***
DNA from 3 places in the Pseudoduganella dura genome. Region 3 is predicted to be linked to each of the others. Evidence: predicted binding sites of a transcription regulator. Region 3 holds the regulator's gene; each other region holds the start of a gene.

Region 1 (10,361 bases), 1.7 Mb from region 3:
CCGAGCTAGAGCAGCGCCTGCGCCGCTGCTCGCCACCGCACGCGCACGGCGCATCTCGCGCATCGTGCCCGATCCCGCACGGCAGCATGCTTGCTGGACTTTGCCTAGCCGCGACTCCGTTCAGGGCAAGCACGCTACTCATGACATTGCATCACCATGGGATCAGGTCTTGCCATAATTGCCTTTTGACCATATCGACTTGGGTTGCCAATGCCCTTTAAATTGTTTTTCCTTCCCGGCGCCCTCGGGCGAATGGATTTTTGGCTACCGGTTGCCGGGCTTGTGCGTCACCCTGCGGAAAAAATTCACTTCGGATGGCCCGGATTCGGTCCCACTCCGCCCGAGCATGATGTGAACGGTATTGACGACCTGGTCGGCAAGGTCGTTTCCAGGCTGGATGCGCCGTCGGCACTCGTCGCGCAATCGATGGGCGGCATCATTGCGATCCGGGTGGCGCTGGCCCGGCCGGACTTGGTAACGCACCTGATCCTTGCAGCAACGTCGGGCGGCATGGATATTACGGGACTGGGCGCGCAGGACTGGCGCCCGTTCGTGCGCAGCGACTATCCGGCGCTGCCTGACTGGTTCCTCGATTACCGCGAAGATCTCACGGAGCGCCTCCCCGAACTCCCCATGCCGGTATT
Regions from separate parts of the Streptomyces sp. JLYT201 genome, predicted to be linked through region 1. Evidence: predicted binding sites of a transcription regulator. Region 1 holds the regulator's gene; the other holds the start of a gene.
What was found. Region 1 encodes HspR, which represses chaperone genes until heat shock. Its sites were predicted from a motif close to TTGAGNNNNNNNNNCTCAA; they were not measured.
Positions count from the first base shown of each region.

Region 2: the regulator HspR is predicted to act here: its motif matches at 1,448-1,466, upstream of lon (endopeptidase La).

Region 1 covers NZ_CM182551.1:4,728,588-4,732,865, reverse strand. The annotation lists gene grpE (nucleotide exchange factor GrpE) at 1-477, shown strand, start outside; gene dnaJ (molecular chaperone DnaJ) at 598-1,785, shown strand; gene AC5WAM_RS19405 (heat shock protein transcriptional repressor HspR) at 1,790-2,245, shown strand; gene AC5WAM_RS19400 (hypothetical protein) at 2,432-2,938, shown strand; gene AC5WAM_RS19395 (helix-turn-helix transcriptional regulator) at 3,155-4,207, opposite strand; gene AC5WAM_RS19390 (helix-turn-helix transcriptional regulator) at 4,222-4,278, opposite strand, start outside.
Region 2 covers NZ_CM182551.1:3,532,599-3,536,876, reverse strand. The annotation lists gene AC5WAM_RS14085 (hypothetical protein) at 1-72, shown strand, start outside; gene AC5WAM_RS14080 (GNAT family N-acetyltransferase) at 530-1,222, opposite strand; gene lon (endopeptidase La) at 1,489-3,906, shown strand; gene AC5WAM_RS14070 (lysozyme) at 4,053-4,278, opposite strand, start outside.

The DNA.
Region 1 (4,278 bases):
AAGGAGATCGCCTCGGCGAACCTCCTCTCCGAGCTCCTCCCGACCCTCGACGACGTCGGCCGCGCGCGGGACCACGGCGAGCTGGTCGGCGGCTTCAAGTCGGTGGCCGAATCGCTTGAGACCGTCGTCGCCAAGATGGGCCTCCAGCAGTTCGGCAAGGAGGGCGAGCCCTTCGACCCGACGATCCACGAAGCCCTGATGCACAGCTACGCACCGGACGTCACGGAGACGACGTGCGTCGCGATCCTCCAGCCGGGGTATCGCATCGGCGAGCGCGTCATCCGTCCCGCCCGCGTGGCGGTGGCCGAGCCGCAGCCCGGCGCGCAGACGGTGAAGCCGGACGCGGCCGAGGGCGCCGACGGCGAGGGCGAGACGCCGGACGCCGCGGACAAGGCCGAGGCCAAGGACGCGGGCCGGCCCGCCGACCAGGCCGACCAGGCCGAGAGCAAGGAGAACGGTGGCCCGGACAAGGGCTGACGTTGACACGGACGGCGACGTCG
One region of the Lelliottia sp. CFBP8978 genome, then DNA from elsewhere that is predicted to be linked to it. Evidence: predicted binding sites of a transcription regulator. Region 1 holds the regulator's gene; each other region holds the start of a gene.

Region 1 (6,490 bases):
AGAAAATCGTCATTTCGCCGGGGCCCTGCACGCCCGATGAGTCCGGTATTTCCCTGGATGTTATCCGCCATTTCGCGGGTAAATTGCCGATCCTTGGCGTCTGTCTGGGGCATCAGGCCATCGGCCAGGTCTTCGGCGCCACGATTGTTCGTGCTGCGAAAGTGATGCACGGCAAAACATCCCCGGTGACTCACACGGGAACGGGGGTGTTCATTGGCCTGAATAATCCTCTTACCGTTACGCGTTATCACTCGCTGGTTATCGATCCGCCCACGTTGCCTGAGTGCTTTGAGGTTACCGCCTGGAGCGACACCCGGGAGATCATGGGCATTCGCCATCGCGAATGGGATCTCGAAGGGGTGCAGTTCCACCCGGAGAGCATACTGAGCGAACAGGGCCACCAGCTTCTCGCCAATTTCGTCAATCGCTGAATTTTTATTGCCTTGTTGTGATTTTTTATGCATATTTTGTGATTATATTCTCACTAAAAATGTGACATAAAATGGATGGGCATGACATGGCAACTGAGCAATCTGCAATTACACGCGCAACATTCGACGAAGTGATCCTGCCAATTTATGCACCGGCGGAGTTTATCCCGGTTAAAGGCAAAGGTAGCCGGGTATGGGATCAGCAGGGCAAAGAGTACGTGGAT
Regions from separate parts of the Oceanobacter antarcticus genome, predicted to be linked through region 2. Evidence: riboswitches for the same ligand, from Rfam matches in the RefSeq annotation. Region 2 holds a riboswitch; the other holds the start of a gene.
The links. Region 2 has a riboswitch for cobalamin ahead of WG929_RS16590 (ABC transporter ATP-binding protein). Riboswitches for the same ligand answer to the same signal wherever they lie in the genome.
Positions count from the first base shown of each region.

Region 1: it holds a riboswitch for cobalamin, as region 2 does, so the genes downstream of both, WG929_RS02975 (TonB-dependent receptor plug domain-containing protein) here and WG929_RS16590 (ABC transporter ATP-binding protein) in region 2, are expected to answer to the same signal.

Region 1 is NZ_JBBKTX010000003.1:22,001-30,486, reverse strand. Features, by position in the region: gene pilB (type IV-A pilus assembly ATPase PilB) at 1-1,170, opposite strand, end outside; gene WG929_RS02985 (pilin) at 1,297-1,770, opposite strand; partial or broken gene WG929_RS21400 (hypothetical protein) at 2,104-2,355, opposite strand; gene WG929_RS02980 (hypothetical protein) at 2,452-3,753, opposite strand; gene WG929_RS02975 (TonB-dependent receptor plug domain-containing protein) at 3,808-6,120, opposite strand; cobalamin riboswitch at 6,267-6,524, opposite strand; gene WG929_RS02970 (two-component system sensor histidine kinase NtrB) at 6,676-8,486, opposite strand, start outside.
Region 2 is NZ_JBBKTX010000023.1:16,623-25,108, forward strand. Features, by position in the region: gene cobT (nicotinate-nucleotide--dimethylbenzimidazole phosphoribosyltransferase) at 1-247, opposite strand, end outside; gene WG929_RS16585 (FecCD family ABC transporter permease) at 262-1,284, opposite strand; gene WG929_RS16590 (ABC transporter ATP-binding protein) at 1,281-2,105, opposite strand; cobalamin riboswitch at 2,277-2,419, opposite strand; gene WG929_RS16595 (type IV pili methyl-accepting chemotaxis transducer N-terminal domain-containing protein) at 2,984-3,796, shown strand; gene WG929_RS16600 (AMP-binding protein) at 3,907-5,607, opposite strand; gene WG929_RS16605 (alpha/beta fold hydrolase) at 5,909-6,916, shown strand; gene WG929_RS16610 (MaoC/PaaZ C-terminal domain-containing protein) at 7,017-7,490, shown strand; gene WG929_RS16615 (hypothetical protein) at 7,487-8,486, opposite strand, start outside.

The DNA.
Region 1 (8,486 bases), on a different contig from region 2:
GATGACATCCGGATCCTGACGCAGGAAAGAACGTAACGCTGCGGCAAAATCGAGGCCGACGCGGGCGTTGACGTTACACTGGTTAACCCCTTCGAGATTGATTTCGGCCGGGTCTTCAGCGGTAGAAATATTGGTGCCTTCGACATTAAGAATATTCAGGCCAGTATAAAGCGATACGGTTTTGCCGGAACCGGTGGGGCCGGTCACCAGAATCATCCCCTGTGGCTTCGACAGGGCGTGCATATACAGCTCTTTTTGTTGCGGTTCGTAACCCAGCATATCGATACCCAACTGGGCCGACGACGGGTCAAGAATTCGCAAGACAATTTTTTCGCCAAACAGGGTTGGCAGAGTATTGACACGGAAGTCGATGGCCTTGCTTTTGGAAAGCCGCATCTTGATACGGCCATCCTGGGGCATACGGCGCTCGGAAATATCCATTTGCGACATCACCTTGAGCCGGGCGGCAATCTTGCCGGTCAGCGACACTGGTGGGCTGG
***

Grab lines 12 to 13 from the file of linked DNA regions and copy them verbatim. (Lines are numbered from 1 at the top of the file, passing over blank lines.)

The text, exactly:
AAGGAGATCGCCTCGGCGAACCTCCTCTCCGAGCTCCTCCCGACCCTCGACGACGTCGGCCGCGCGCGGGACCACGGCGAGCTGGTCGGCGGCTTCAAGTCGGTGGCCGAATCGCTTGAGACCGTCGTCGCCAAGATGGGCCTCCAGCAGTTCGGCAAGGAGGGCGAGCCCTTCGACCCGACGATCCACGAAGCCCTGATGCACAGCTACGCACCGGACGTCACGGAGACGACGTGCGTCGCGATCCTCCAGCCGGGGTATCGCATCGGCGAGCGCGTCATCCGTCCCGCCCGCGTGGCGGTGGCCGAGCCGCAGCCCGGCGCGCAGACGGTGAAGCCGGACGCGGCCGAGGGCGCCGACGGCGAGGGCGAGACGCCGGACGCCGCGGACAAGGCCGAGGCCAAGGACGCGGGCCGGCCCGCCGACCAGGCCGACCAGGCCGAGAGCAAGGAGAACGGTGGCCCGGACAAGGGCTGACGTTGACACGGACGGCGACGTCG
One region of the Lelliottia sp. CFBP8978 genome, then DNA from elsewhere that is predicted to be linked to it. Evidence: predicted binding sites of a transcription regulator. Region 1 holds the regulator's gene; each other region holds the start of a gene.